NATO improves Iraq’s civil-military ties

Iraq's military and civil ministries face enormous challenges in helping Mosul and its residents recover from two years of ruinous rule by ISIS. (Alkis Konstantinidis/Reuters)

The end is near for ISIS in Iraq, but the enormous task of rebuilding cities that have been left in ruins by the militants is just beginning.

As millions of refugees look to return home, Iraq’s military and civilian ministries all have critical roles in keeping them safe and restoring basic services — food, water, electricity, sanitation, health care and more — damaged or destroyed during ISIS’s brutal rule.

An Oil Ministry police officer patrols an oil field. (Essam Al-Sudani/Reuters)
An Oil Ministry police officer patrols an oil field. (Essam Al-Sudani/Reuters)

In the capitals of every country, governments face difficulties in getting their bureaucracies to work in sync and not in silos. Baghdad is no exception. So the North Atlantic Treaty Organization (NATO) is helping Iraq’s ministries work more closely together.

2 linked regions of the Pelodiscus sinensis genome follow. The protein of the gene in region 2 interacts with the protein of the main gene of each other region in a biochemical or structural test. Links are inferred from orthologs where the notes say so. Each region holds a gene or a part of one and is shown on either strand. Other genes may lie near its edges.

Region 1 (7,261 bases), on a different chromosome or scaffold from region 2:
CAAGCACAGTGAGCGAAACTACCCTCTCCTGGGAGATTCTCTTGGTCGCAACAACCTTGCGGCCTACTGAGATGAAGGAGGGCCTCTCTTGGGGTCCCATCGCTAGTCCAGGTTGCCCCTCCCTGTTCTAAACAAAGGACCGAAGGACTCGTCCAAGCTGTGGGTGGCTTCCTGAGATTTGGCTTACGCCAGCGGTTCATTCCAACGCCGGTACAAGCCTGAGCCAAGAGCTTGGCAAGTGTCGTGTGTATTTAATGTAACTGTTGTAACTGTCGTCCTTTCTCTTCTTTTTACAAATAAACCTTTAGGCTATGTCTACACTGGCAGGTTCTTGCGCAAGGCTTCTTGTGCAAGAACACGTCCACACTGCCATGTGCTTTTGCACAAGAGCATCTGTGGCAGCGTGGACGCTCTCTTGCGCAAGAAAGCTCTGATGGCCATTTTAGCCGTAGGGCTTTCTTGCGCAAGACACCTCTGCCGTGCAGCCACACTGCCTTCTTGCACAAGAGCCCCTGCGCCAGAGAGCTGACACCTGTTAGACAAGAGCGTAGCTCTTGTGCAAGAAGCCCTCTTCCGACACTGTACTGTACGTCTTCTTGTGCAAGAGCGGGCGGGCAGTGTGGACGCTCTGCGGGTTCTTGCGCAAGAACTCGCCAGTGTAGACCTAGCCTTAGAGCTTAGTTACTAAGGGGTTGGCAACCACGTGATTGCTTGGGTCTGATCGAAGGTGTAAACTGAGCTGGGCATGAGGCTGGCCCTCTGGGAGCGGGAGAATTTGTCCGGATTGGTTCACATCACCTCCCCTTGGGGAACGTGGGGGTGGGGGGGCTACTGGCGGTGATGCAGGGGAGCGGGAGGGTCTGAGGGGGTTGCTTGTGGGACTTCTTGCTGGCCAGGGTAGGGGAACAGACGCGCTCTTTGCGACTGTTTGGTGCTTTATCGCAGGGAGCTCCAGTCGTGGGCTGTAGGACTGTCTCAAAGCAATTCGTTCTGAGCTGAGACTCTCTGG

Dozens of senior managers from Iraq’s ministries of Water Resources, Electricity, Oil, Health, and Migration & Displacement and high-ranking military officers from Defense, Interior and the Counter-Terrorism Service have attended workshops NATO advisers put together to improve cooperation on stopping terrorism and managing crises.

NATO once had a larger presence in Iraq, training 15,000 Iraqi officers during a mission that extended from 2004 to 2011. Today, under a partnership agreement, a small NATO team helps the Iraqi government meet challenges that range from mine removal to reforming the security sector to managing crises.


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